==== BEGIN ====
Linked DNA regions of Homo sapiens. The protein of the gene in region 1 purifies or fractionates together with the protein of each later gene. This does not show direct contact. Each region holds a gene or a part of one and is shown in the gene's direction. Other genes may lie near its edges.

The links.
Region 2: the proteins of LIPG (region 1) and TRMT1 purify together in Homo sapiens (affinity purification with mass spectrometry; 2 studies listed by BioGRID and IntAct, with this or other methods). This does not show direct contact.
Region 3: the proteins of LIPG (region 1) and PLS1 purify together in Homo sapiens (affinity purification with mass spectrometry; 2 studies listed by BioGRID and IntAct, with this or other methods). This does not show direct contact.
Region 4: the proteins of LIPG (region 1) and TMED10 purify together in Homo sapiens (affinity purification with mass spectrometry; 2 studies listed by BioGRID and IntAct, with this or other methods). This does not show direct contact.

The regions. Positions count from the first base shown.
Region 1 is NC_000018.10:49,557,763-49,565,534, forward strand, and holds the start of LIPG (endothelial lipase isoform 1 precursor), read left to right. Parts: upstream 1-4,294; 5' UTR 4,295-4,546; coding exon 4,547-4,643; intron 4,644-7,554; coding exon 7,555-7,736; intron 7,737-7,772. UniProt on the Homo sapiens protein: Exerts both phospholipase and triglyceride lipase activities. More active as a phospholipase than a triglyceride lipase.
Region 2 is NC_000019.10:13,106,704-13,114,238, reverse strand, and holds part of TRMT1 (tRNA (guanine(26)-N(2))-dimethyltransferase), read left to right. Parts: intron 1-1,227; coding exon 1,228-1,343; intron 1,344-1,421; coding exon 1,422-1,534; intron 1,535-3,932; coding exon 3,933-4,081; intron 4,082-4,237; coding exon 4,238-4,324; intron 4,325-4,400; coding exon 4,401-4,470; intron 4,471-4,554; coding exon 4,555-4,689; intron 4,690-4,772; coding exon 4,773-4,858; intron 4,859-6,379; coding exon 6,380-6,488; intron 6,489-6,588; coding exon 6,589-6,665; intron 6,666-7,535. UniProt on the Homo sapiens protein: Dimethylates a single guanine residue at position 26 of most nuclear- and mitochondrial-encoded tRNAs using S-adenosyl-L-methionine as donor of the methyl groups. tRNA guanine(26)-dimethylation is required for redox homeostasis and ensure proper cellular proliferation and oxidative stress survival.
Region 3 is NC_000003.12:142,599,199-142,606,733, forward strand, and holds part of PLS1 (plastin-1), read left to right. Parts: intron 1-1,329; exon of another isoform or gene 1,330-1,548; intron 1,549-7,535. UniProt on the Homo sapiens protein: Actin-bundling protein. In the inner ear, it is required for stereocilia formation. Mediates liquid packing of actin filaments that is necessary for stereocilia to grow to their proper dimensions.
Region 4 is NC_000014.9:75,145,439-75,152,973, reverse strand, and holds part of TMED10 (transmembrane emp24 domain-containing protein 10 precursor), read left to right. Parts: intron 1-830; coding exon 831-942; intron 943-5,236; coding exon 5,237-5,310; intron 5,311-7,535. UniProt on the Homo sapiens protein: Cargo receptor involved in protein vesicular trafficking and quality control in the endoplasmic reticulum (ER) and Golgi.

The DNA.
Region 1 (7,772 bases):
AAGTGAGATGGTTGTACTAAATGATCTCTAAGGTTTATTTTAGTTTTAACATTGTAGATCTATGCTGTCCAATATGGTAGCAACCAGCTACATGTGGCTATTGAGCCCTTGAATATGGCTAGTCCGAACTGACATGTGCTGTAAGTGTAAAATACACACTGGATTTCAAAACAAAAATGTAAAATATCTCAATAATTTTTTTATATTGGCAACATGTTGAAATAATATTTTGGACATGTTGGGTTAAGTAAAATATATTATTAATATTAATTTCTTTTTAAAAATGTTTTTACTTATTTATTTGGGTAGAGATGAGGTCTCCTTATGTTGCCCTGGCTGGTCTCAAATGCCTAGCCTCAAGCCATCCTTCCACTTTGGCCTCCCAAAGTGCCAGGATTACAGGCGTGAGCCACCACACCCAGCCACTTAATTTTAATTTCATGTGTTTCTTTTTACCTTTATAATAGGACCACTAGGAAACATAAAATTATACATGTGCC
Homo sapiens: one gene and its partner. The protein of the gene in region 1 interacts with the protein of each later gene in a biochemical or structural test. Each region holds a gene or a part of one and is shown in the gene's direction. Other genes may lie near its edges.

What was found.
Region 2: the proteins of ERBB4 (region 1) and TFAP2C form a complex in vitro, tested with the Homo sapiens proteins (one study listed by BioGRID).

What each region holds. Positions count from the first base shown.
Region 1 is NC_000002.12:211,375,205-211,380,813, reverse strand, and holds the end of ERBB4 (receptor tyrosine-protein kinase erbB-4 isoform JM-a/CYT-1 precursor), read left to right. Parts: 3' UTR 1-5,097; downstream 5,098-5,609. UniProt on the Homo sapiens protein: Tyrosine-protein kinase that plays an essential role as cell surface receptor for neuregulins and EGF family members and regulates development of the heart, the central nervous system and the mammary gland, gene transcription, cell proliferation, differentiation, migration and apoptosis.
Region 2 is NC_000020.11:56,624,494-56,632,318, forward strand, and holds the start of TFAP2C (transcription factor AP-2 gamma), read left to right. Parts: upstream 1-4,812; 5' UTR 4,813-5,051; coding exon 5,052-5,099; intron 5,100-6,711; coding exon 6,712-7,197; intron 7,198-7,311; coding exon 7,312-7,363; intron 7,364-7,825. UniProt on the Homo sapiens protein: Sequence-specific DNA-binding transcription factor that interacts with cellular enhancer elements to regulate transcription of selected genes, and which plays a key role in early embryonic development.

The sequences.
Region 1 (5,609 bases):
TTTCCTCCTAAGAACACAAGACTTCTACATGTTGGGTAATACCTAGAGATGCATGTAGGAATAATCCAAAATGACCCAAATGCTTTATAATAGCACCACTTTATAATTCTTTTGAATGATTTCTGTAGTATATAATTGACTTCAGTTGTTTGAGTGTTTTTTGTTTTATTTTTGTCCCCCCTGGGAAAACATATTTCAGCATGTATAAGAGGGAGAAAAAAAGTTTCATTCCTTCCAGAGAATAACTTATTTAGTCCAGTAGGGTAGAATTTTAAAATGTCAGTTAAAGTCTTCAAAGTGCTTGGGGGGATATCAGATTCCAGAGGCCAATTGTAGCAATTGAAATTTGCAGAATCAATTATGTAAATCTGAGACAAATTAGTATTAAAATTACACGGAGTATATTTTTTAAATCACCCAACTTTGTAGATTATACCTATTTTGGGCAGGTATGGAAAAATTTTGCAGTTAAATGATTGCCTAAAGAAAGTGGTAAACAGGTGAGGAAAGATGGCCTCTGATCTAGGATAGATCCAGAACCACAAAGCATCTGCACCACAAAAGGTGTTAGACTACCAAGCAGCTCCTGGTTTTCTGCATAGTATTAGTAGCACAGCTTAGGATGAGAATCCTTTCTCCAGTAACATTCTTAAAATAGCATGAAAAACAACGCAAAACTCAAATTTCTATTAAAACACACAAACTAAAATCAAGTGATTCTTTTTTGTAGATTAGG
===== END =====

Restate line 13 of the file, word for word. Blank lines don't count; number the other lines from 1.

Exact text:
AAGTGAGATGGTTGTACTAAATGATCTCTAAGGTTTATTTTAGTTTTAACATTGTAGATCTATGCTGTCCAATATGGTAGCAACCAGCTACATGTGGCTATTGAGCCCTTGAATATGGCTAGTCCGAACTGACATGTGCTGTAAGTGTAAAATACACACTGGATTTCAAAACAAAAATGTAAAATATCTCAATAATTTTTTTATATTGGCAACATGTTGAAATAATATTTTGGACATGTTGGGTTAAGTAAAATATATTATTAATATTAATTTCTTTTTAAAAATGTTTTTACTTATTTATTTGGGTAGAGATGAGGTCTCCTTATGTTGCCCTGGCTGGTCTCAAATGCCTAGCCTCAAGCCATCCTTCCACTTTGGCCTCCCAAAGTGCCAGGATTACAGGCGTGAGCCACCACACCCAGCCACTTAATTTTAATTTCATGTGTTTCTTTTTACCTTTATAATAGGACCACTAGGAAACATAAAATTATACATGTGCC